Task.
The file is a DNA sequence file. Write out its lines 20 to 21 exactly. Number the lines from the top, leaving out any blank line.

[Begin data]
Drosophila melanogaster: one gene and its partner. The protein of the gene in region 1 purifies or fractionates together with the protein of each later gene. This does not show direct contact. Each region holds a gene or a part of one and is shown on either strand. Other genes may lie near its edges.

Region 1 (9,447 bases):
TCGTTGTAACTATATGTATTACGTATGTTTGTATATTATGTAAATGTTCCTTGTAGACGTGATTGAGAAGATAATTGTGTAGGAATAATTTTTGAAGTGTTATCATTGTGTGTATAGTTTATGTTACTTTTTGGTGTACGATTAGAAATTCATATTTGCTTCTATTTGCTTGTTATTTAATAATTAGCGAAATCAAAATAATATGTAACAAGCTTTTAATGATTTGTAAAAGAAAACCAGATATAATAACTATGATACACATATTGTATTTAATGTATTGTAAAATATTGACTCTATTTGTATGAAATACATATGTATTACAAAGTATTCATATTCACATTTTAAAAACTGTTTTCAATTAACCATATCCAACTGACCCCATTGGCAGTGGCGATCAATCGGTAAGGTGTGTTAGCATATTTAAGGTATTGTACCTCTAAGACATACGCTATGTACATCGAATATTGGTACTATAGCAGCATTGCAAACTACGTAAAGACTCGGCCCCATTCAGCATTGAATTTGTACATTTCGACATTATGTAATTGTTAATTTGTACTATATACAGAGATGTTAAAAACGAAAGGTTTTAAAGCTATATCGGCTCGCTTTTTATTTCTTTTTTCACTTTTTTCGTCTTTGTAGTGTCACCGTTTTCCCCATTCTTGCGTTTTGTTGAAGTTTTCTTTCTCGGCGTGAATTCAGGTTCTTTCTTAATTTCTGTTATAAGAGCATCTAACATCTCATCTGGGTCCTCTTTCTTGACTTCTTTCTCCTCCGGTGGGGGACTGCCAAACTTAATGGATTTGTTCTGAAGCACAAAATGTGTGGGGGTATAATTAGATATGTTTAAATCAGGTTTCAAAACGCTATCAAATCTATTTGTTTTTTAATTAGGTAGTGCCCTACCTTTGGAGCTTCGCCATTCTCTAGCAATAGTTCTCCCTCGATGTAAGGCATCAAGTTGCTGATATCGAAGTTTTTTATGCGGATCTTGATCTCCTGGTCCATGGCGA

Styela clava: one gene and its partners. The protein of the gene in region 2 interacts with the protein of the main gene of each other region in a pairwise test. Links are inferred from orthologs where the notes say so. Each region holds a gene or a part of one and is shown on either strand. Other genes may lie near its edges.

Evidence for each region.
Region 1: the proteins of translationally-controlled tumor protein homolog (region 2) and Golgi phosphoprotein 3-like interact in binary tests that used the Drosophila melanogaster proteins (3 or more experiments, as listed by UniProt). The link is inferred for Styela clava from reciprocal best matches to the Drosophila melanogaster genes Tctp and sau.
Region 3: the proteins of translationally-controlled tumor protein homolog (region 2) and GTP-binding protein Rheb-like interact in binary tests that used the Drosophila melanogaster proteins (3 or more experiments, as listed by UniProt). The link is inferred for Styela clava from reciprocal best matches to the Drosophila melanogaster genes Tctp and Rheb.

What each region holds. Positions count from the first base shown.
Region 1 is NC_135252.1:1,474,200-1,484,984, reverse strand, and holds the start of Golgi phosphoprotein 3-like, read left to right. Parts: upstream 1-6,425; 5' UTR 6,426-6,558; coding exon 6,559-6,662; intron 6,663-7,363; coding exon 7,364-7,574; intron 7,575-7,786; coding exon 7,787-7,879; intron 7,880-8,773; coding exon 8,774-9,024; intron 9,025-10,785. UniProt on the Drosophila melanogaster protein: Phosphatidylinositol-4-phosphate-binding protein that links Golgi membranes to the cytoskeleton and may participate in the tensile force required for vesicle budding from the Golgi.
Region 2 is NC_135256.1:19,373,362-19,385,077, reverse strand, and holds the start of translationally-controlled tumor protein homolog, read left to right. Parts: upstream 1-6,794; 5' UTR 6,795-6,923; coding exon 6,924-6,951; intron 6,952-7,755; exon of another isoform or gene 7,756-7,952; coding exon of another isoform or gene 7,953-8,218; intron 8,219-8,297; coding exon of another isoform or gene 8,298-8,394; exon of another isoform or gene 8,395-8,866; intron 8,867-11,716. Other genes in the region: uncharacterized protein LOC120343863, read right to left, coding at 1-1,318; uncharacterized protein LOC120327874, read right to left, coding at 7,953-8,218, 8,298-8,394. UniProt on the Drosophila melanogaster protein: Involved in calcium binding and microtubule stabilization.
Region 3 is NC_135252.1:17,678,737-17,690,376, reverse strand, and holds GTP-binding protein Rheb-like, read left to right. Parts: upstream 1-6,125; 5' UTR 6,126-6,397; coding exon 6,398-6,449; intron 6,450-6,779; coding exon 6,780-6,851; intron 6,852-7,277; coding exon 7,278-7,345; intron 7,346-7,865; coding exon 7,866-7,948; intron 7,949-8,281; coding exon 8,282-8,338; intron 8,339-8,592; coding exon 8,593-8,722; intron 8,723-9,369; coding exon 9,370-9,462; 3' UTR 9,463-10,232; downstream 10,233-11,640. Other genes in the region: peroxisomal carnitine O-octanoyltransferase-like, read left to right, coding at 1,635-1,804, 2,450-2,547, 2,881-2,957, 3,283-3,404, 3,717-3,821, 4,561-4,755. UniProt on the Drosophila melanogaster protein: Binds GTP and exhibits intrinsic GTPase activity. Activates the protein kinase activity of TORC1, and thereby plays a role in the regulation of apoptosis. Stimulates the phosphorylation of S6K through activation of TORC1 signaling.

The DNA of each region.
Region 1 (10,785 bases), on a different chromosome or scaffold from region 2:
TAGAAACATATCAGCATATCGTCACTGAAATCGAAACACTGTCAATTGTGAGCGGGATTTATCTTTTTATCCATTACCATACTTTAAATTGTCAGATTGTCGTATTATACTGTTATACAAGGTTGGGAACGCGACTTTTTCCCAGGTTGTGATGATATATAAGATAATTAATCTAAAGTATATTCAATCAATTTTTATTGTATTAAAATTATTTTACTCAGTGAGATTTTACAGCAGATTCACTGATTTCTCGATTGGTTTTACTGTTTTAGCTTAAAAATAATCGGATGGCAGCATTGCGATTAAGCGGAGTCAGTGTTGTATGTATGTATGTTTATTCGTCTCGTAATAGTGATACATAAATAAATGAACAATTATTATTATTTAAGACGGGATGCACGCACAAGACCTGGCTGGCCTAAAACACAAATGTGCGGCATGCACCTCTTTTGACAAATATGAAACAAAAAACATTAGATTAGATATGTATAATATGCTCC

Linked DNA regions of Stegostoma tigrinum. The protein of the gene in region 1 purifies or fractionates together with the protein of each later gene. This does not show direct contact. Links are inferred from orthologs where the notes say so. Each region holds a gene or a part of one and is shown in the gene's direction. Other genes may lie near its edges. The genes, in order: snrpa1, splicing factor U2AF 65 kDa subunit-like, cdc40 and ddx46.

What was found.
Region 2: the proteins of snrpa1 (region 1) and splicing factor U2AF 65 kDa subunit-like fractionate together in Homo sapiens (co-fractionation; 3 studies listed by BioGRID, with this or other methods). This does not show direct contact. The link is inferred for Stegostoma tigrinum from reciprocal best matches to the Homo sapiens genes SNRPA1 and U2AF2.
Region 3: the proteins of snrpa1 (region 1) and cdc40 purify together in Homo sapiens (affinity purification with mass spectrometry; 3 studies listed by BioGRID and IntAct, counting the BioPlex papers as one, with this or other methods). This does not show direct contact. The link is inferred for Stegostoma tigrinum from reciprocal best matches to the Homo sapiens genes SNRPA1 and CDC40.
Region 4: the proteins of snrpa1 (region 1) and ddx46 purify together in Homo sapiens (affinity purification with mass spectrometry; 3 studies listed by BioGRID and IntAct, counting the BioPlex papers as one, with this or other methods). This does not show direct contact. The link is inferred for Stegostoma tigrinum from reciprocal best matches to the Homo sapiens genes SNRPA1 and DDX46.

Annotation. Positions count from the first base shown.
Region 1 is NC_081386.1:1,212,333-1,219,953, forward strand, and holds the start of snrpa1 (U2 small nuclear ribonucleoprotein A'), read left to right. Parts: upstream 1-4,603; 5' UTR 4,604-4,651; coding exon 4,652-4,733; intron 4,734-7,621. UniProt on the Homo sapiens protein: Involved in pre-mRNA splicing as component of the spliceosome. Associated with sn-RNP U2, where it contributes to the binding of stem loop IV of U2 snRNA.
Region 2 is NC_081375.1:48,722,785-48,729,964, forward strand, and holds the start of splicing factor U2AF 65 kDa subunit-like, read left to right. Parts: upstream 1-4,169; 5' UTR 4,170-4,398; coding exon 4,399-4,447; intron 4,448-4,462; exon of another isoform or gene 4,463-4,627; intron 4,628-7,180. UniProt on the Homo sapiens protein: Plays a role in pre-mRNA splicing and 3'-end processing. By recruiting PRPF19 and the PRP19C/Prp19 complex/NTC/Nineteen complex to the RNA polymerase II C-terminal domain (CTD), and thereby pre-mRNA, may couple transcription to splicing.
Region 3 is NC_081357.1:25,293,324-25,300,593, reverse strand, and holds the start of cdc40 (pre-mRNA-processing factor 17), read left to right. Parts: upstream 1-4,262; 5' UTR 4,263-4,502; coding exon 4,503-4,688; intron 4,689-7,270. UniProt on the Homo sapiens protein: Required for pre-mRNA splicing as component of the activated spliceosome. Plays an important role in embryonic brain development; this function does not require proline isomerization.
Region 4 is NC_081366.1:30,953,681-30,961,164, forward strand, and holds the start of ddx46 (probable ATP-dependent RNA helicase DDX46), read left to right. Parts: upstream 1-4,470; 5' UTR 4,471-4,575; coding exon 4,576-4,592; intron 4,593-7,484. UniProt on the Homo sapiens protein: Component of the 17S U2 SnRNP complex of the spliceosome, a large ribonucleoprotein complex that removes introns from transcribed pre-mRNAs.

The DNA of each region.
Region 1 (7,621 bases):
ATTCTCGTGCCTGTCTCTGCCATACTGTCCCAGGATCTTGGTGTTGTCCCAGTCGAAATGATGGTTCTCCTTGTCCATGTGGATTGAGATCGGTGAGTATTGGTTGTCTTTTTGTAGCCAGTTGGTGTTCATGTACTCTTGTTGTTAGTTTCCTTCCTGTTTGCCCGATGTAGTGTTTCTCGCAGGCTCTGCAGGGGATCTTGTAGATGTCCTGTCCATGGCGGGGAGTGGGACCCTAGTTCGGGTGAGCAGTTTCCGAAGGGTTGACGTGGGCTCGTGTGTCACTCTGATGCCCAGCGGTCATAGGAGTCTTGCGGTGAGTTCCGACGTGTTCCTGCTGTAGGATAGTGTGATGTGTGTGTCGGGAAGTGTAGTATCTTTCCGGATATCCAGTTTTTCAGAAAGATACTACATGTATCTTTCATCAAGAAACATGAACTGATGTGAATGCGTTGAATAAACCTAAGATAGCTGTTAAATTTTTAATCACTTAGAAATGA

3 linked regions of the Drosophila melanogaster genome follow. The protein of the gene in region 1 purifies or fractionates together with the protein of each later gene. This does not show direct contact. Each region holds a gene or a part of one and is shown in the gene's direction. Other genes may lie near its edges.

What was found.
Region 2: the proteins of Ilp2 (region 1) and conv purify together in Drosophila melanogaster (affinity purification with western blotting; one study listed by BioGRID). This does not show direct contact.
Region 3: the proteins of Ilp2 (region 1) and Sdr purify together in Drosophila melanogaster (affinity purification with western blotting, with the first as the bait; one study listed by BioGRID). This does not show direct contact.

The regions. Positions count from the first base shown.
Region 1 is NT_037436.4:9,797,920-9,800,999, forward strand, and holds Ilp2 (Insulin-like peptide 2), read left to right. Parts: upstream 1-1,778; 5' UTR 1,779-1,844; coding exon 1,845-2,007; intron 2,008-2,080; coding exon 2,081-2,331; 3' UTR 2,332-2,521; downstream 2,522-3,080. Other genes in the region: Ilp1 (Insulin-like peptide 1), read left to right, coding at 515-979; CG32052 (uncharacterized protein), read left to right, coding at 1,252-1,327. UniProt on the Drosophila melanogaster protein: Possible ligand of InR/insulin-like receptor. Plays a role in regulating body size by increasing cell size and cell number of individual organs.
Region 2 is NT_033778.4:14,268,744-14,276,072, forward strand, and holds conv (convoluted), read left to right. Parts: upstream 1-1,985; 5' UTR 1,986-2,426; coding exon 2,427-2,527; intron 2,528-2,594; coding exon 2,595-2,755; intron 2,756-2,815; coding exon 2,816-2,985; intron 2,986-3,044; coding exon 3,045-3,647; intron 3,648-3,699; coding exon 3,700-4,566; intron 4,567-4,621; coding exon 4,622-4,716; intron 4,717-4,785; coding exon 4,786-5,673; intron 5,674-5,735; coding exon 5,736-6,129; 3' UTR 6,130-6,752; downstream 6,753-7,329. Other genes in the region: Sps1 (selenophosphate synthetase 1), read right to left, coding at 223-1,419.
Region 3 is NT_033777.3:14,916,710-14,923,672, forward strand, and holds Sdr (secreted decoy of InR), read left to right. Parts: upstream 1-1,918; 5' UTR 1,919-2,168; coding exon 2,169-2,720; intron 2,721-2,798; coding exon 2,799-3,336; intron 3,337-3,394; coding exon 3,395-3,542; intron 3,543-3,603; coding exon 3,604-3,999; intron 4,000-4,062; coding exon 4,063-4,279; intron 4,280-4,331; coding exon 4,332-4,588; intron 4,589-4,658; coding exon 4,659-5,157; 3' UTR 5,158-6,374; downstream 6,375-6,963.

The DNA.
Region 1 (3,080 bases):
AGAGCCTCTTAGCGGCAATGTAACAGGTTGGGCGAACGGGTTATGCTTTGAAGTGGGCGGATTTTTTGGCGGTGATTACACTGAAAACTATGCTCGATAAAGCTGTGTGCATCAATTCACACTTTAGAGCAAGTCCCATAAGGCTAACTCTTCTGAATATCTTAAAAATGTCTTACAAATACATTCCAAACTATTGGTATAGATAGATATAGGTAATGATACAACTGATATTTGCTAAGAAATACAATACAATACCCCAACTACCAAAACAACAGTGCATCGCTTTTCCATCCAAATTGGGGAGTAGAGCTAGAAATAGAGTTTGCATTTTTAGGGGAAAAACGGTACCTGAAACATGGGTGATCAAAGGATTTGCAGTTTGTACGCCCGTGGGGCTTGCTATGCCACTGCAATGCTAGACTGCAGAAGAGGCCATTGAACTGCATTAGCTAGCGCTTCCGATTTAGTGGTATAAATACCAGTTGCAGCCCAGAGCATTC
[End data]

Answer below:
Annotation. Positions count from the first base shown.
Region 1 is NC_081386.1:1,212,333-1,219,953, forward strand, and holds the start of snrpa1 (U2 small nuclear ribonucleoprotein A'), read left to right. Parts: upstream 1-4,603; 5' UTR 4,604-4,651; coding exon 4,652-4,733; intron 4,734-7,621. UniProt on the Homo sapiens protein: Involved in pre-mRNA splicing as component of the spliceosome. Associated with sn-RNP U2, where it contributes to the binding of stem loop IV of U2 snRNA.